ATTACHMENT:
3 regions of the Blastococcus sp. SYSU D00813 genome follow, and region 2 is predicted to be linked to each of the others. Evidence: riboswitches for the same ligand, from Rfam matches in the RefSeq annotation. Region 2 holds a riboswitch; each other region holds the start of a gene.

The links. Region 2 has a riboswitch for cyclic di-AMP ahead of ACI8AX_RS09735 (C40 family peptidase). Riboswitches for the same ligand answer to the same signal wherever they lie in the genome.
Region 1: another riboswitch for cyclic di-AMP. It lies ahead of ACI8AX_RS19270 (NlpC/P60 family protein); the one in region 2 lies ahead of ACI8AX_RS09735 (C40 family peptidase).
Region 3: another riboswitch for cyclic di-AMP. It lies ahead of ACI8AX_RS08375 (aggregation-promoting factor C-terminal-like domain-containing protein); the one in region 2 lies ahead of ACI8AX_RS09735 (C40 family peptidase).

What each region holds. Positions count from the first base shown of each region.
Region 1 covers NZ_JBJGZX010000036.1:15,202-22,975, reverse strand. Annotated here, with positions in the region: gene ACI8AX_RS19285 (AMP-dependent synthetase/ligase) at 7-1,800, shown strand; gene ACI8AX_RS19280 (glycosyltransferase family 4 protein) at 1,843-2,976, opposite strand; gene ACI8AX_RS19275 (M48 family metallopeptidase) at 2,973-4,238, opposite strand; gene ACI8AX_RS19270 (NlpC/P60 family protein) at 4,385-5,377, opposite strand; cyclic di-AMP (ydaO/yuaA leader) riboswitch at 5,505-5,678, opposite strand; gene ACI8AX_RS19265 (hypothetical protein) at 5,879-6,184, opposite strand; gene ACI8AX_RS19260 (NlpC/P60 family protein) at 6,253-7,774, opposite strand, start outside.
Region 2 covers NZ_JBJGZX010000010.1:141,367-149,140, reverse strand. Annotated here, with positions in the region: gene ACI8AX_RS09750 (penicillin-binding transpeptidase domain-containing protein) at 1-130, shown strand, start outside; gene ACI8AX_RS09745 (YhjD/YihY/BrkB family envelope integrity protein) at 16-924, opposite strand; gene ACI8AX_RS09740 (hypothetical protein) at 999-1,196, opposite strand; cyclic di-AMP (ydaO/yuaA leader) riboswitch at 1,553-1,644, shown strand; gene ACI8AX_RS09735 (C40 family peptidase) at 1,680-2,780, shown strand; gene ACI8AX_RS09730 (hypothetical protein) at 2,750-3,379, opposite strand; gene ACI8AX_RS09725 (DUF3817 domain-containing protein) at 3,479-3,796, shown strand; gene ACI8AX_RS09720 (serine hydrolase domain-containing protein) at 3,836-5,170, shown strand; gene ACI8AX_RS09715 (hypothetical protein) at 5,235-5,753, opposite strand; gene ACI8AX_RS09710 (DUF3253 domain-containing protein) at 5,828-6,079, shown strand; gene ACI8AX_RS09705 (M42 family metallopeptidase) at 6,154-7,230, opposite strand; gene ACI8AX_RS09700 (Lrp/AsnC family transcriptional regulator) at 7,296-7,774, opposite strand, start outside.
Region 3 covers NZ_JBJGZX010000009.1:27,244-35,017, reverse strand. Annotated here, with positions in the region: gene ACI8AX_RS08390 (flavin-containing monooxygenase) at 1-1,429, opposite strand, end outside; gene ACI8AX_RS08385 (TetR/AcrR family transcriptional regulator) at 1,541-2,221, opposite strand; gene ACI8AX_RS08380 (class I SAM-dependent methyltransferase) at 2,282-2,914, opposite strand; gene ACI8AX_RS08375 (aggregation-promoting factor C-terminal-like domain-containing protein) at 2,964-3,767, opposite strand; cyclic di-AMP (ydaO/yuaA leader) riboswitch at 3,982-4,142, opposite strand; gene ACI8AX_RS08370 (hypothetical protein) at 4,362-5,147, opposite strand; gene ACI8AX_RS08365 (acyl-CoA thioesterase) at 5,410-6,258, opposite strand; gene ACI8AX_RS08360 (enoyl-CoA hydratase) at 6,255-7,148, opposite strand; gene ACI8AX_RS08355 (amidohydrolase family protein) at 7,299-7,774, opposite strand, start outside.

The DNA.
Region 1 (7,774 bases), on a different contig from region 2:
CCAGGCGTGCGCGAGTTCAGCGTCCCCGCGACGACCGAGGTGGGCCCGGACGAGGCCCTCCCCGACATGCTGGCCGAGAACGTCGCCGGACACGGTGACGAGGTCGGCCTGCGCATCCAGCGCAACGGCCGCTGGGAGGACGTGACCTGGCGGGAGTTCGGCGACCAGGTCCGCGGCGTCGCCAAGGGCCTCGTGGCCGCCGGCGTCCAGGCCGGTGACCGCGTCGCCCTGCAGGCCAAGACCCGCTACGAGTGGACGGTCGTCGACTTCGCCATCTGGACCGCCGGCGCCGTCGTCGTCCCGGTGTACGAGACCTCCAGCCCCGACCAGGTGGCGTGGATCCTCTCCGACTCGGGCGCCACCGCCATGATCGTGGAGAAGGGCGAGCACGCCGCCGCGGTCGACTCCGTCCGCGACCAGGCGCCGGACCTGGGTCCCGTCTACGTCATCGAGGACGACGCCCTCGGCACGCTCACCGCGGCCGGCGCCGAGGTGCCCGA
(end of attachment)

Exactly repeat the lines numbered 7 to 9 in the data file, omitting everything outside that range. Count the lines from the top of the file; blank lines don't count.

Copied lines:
Region 2 covers NZ_JBJGZX010000010.1:141,367-149,140, reverse strand. Annotated here, with positions in the region: gene ACI8AX_RS09750 (penicillin-binding transpeptidase domain-containing protein) at 1-130, shown strand, start outside; gene ACI8AX_RS09745 (YhjD/YihY/BrkB family envelope integrity protein) at 16-924, opposite strand; gene ACI8AX_RS09740 (hypothetical protein) at 999-1,196, opposite strand; cyclic di-AMP (ydaO/yuaA leader) riboswitch at 1,553-1,644, shown strand; gene ACI8AX_RS09735 (C40 family peptidase) at 1,680-2,780, shown strand; gene ACI8AX_RS09730 (hypothetical protein) at 2,750-3,379, opposite strand; gene ACI8AX_RS09725 (DUF3817 domain-containing protein) at 3,479-3,796, shown strand; gene ACI8AX_RS09720 (serine hydrolase domain-containing protein) at 3,836-5,170, shown strand; gene ACI8AX_RS09715 (hypothetical protein) at 5,235-5,753, opposite strand; gene ACI8AX_RS09710 (DUF3253 domain-containing protein) at 5,828-6,079, shown strand; gene ACI8AX_RS09705 (M42 family metallopeptidase) at 6,154-7,230, opposite strand; gene ACI8AX_RS09700 (Lrp/AsnC family transcriptional regulator) at 7,296-7,774, opposite strand, start outside.
Region 3 covers NZ_JBJGZX010000009.1:27,244-35,017, reverse strand. Annotated here, with positions in the region: gene ACI8AX_RS08390 (flavin-containing monooxygenase) at 1-1,429, opposite strand, end outside; gene ACI8AX_RS08385 (TetR/AcrR family transcriptional regulator) at 1,541-2,221, opposite strand; gene ACI8AX_RS08380 (class I SAM-dependent methyltransferase) at 2,282-2,914, opposite strand; gene ACI8AX_RS08375 (aggregation-promoting factor C-terminal-like domain-containing protein) at 2,964-3,767, opposite strand; cyclic di-AMP (ydaO/yuaA leader) riboswitch at 3,982-4,142, opposite strand; gene ACI8AX_RS08370 (hypothetical protein) at 4,362-5,147, opposite strand; gene ACI8AX_RS08365 (acyl-CoA thioesterase) at 5,410-6,258, opposite strand; gene ACI8AX_RS08360 (enoyl-CoA hydratase) at 6,255-7,148, opposite strand; gene ACI8AX_RS08355 (amidohydrolase family protein) at 7,299-7,774, opposite strand, start outside.

The DNA.